France to Offer COVID-19 Vaccine Booster Shots, Ignoring WHO Call

By Lorenz Duchamps
Lorenz Duchamps
Lorenz Duchamps
August 5, 2021 Updated: August 5, 2021

France plans to distribute COVID-19 vaccine booster shots to the most vulnerable and elderly populations as soon as next month, disregarding a call from the World Health Organization (WHO) for a moratorium on the shots until more people are vaccinated across the globe.

“Yes, we will probably need a third dose, not for everyone straight away but at any rate for the elderly and the most vulnerable,” France’s President Emmanuel Macron said on social media.

Macron confirmed that the country is rolling out a third dose of the CCP virus vaccine as of September, not specifying a date. The boosters are currently only available to people with weakened immune systems.

The president’s statement comes a day after the WHO said it wants a “moratorium on boosters” until the end of September at the very least to make sure that 10 percent of every country’s population has received a dose. More than 80 percent of the world’s vaccine supplies have gone to wealthier countries for less than half the world’s population.

“I understand the concern of all governments to protect their people from the Delta variant, but we cannot and should not accept countries that have already used most of the global supply of vaccines using even more of it while the world’s most vulnerable people remain unprotected,” WHO Director-General Tedros Adhanom Ghebreyesus told a news conference on Aug. 4.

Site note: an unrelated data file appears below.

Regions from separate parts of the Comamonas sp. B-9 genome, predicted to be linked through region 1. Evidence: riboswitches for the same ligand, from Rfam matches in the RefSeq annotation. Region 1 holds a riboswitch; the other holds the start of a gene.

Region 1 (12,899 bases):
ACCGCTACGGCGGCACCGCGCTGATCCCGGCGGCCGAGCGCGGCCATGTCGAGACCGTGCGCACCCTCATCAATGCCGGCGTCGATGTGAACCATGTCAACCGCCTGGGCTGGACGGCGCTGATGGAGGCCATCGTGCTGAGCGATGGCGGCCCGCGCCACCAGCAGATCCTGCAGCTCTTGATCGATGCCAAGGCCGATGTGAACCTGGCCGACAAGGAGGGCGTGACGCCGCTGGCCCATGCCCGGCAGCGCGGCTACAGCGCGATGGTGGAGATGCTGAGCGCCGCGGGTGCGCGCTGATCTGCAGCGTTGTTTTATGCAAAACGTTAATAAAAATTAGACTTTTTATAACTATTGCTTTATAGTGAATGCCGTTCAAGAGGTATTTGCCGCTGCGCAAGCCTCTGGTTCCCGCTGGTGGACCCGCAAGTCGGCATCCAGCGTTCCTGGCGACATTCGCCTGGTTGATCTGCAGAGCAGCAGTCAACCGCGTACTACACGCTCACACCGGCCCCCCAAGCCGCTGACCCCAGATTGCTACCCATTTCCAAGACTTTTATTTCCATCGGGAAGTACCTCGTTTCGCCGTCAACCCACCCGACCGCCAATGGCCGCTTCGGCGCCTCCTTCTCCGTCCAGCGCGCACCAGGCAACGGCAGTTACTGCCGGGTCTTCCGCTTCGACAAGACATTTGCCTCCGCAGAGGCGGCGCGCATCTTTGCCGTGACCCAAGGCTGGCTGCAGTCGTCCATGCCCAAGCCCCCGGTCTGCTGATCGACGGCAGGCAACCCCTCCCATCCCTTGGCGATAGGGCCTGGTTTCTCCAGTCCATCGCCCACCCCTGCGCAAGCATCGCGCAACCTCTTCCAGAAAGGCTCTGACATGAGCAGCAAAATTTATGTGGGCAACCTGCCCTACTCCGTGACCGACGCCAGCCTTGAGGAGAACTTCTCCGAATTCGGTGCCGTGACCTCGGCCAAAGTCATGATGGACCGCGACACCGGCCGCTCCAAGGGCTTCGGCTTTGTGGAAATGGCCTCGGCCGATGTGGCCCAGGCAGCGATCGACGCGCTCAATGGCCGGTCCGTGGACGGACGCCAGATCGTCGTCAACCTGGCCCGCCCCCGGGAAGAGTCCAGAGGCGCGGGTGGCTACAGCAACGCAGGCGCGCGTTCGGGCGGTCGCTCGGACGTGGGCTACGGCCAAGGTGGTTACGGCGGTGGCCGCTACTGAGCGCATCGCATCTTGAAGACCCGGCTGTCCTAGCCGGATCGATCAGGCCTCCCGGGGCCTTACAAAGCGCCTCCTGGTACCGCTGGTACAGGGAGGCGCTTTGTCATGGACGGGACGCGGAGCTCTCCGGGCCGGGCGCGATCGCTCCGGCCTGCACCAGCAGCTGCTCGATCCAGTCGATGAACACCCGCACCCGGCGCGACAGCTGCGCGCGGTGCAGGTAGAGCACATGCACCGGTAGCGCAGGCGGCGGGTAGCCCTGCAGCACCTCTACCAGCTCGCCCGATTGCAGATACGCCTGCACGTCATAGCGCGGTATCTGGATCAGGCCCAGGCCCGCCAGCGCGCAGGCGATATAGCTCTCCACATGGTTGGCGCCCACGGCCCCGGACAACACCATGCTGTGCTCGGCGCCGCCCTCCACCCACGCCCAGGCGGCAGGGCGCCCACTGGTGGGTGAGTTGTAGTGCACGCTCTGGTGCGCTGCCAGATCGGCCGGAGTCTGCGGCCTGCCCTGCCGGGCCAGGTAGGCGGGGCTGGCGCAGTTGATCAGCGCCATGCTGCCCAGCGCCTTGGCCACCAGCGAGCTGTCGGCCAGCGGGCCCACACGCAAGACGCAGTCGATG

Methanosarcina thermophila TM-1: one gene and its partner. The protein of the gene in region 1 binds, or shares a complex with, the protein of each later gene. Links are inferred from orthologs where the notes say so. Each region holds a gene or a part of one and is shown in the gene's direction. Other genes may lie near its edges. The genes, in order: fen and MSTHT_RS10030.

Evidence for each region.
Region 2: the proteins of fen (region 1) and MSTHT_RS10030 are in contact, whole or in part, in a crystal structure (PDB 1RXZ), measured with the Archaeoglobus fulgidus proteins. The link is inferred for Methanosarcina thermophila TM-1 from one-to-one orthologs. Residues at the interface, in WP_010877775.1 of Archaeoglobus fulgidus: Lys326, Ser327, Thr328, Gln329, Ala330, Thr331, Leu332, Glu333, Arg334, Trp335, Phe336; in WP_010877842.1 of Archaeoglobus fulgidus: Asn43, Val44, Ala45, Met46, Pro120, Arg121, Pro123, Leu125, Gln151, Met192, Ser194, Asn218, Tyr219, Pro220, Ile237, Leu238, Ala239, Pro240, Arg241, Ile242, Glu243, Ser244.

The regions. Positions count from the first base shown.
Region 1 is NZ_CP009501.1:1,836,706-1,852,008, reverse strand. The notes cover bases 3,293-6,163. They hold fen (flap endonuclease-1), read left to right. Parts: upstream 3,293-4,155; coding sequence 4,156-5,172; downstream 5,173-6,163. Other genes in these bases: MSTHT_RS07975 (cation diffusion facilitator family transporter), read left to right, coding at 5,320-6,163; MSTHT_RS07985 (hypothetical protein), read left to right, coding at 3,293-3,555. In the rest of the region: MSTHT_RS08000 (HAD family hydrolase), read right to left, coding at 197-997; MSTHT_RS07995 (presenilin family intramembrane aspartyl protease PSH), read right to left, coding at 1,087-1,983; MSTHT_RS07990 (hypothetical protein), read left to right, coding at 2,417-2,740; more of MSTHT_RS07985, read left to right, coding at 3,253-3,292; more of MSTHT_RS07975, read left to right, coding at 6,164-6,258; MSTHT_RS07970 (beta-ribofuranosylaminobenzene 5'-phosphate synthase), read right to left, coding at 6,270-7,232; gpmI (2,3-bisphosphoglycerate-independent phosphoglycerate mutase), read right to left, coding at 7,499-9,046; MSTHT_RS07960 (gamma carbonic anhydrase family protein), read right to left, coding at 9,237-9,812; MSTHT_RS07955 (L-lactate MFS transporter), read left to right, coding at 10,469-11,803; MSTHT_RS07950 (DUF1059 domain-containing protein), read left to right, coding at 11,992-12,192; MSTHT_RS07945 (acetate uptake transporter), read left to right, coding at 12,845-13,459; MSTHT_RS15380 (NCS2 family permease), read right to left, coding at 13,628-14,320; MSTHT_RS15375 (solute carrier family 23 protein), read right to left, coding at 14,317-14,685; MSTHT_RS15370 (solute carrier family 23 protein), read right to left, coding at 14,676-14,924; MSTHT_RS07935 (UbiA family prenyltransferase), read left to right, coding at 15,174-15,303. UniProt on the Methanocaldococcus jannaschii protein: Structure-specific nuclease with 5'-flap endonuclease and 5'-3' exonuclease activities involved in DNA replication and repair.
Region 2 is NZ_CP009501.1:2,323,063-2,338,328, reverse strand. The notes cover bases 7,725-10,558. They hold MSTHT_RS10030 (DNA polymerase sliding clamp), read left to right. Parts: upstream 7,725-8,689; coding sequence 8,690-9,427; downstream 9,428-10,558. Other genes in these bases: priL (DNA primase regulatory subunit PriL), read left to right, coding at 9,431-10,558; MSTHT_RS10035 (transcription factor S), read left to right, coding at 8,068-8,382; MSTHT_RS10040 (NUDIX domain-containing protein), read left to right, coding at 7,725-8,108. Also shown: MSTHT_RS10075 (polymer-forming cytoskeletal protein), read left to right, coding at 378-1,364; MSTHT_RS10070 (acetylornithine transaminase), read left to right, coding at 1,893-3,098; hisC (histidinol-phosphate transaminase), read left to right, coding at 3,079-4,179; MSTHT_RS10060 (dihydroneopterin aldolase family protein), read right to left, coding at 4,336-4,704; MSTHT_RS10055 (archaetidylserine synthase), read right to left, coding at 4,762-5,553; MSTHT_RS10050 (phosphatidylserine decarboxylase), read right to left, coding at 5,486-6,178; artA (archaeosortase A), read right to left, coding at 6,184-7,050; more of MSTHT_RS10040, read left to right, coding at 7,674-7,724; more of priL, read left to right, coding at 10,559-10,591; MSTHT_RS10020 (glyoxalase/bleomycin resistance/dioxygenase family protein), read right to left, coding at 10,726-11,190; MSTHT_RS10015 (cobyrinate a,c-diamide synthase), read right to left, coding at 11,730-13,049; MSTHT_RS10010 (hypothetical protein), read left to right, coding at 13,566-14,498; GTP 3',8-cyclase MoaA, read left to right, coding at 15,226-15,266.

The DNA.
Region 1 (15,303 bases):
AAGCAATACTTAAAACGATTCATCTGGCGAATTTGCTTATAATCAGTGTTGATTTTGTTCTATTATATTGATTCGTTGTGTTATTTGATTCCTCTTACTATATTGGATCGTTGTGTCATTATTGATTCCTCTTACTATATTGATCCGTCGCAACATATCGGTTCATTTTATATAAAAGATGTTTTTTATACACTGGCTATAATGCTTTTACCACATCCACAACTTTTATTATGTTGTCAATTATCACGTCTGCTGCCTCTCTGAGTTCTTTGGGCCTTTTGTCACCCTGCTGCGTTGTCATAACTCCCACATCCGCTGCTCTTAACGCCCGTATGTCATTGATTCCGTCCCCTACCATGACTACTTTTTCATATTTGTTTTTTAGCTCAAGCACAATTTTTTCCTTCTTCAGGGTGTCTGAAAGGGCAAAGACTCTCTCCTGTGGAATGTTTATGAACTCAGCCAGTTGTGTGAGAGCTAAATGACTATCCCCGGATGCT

World Health Organization (WHO) Director-General Tedros Adhanom Ghebreyesus
World Health Organization (WHO) Director-General Tedros Adhanom Ghebreyesus attends a press conference organized by the Geneva Association of United Nations Correspondents (ACANU) amid the COVID-19 outbreak, at WHO headquarters in Geneva on July 3, 2020. (Fabrice Coffrini/AFP via Getty Images)

Germany and the UK have both also recently announced that they plan to offer a COVID-19 booster shot as soon as next month.

The booster shots in Germany are for risk groups that include immunocompromised patients, the very elderly, and nursing home residents, the health ministry said, adding that it would also donate at least 30 million vaccine doses to poorer countries. In Britain, booster shots will initially be given to the immunocompromised.

Meanwhile, in Israel, a third booster shot of the Pfizer/BioNTech CCP virus vaccine was offered to citizens aged 60 and above last week, with the rollout fully kicking off on Aug. 1.

The drive comes as governments around the world attempt to mitigate the spread of the so-called Delta variant of the CCP virus. Last month, Israel’s health ministry twice reported a drop in vaccine efficacy—as well as a slight decrease in protection against severe disease.

France and Germany have so far given at least one dose of a COVID-19 vaccine to 64.5 percent and 62 percent of their respective populations, with 49 percent of the French and 53 percent of Germans fully vaccinated.

Last week, tens of thousands of people turned out in dozens of French cities and demonstrated against a special “health pass.”

Most of the protests were peaceful, but there were a few sporadic clashes. The so-called health pass system—likened to vaccine passports—was approved by the French parliament last week, with the law going into effect on Aug. 9. The pass will be required soon to enter restaurants and other places.

Isabel van Brugen and Reuters contributed to this report.

From NTD News

Lorenz Duchamps
Lorenz Duchamps